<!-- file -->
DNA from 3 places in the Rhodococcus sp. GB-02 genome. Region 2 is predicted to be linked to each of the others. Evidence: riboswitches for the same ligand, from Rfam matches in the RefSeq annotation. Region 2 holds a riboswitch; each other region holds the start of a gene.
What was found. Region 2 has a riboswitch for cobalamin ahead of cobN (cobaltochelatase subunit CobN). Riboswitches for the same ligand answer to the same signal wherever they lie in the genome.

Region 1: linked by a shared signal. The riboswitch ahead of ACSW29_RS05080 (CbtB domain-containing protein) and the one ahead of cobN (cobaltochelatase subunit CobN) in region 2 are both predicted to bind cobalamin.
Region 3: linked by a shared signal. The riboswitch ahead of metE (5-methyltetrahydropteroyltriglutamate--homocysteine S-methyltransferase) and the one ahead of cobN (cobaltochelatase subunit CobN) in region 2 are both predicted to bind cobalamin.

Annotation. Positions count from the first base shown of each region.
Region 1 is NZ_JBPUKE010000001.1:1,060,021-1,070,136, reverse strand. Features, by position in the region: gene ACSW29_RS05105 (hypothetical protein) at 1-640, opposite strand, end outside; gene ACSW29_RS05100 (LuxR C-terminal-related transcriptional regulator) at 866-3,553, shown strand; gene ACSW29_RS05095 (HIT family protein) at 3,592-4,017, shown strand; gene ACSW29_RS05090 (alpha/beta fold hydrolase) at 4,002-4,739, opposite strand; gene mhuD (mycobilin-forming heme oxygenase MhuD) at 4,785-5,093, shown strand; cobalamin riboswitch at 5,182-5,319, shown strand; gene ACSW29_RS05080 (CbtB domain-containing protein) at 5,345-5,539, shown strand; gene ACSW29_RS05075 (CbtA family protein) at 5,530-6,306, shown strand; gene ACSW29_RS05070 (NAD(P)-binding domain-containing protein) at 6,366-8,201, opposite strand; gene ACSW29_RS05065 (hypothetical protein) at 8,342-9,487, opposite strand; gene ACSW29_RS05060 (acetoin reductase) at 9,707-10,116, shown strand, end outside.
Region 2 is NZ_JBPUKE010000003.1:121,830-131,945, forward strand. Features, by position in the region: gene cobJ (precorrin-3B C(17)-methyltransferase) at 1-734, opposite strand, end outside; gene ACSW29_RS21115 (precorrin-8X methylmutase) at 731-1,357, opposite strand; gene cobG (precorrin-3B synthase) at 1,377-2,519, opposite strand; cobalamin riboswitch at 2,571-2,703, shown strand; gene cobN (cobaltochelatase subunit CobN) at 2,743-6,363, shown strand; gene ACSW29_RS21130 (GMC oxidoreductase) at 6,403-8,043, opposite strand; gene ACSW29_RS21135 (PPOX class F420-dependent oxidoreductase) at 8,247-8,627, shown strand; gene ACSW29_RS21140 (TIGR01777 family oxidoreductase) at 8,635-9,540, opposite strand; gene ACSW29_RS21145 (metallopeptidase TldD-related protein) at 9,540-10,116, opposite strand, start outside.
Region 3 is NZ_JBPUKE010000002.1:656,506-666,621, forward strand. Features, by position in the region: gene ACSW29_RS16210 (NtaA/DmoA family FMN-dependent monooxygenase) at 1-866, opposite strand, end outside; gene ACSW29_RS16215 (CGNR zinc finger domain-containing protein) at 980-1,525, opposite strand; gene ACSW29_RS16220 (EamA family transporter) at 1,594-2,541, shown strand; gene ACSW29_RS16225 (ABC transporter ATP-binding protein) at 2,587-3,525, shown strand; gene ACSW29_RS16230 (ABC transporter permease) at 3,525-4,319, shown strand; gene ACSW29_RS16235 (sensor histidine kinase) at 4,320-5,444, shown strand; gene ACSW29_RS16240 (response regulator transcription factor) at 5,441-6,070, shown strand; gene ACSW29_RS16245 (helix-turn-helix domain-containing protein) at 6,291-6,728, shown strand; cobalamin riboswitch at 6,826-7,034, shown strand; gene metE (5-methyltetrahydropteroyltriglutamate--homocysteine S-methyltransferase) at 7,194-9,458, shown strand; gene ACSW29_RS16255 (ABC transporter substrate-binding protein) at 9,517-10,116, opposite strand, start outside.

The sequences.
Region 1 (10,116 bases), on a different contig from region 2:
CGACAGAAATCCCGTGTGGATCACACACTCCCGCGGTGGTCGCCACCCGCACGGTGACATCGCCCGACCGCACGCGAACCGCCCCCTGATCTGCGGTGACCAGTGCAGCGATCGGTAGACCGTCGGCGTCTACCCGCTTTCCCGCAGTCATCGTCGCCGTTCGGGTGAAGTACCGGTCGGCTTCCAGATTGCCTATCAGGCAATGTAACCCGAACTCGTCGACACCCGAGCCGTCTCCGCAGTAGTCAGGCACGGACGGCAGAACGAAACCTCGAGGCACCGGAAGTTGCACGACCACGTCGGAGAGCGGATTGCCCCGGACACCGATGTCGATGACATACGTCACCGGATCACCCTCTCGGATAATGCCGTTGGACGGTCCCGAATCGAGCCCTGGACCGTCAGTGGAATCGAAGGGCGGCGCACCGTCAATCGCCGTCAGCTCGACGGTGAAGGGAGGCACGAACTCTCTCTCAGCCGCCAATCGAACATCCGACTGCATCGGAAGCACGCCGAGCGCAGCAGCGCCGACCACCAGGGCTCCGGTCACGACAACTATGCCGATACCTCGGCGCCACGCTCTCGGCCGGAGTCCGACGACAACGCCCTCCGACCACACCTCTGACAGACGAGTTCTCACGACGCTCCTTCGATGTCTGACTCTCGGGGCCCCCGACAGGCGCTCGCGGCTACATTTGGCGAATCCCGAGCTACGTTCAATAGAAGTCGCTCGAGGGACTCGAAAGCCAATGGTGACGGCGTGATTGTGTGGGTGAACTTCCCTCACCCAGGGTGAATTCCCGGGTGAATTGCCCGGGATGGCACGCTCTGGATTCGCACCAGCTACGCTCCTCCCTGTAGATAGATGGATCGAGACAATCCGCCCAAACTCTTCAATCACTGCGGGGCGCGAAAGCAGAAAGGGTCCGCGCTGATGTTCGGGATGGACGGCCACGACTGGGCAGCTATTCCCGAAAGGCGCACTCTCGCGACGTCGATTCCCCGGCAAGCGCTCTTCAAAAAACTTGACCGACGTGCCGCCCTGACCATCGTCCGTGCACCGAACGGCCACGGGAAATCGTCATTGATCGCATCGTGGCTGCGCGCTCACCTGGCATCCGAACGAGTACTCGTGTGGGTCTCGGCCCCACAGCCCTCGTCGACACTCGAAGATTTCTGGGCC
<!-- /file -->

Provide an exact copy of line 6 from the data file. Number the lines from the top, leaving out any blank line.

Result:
Region 1 is NZ_JBPUKE010000001.1:1,060,021-1,070,136, reverse strand. Features, by position in the region: gene ACSW29_RS05105 (hypothetical protein) at 1-640, opposite strand, end outside; gene ACSW29_RS05100 (LuxR C-terminal-related transcriptional regulator) at 866-3,553, shown strand; gene ACSW29_RS05095 (HIT family protein) at 3,592-4,017, shown strand; gene ACSW29_RS05090 (alpha/beta fold hydrolase) at 4,002-4,739, opposite strand; gene mhuD (mycobilin-forming heme oxygenase MhuD) at 4,785-5,093, shown strand; cobalamin riboswitch at 5,182-5,319, shown strand; gene ACSW29_RS05080 (CbtB domain-containing protein) at 5,345-5,539, shown strand; gene ACSW29_RS05075 (CbtA family protein) at 5,530-6,306, shown strand; gene ACSW29_RS05070 (NAD(P)-binding domain-containing protein) at 6,366-8,201, opposite strand; gene ACSW29_RS05065 (hypothetical protein) at 8,342-9,487, opposite strand; gene ACSW29_RS05060 (acetoin reductase) at 9,707-10,116, shown strand, end outside.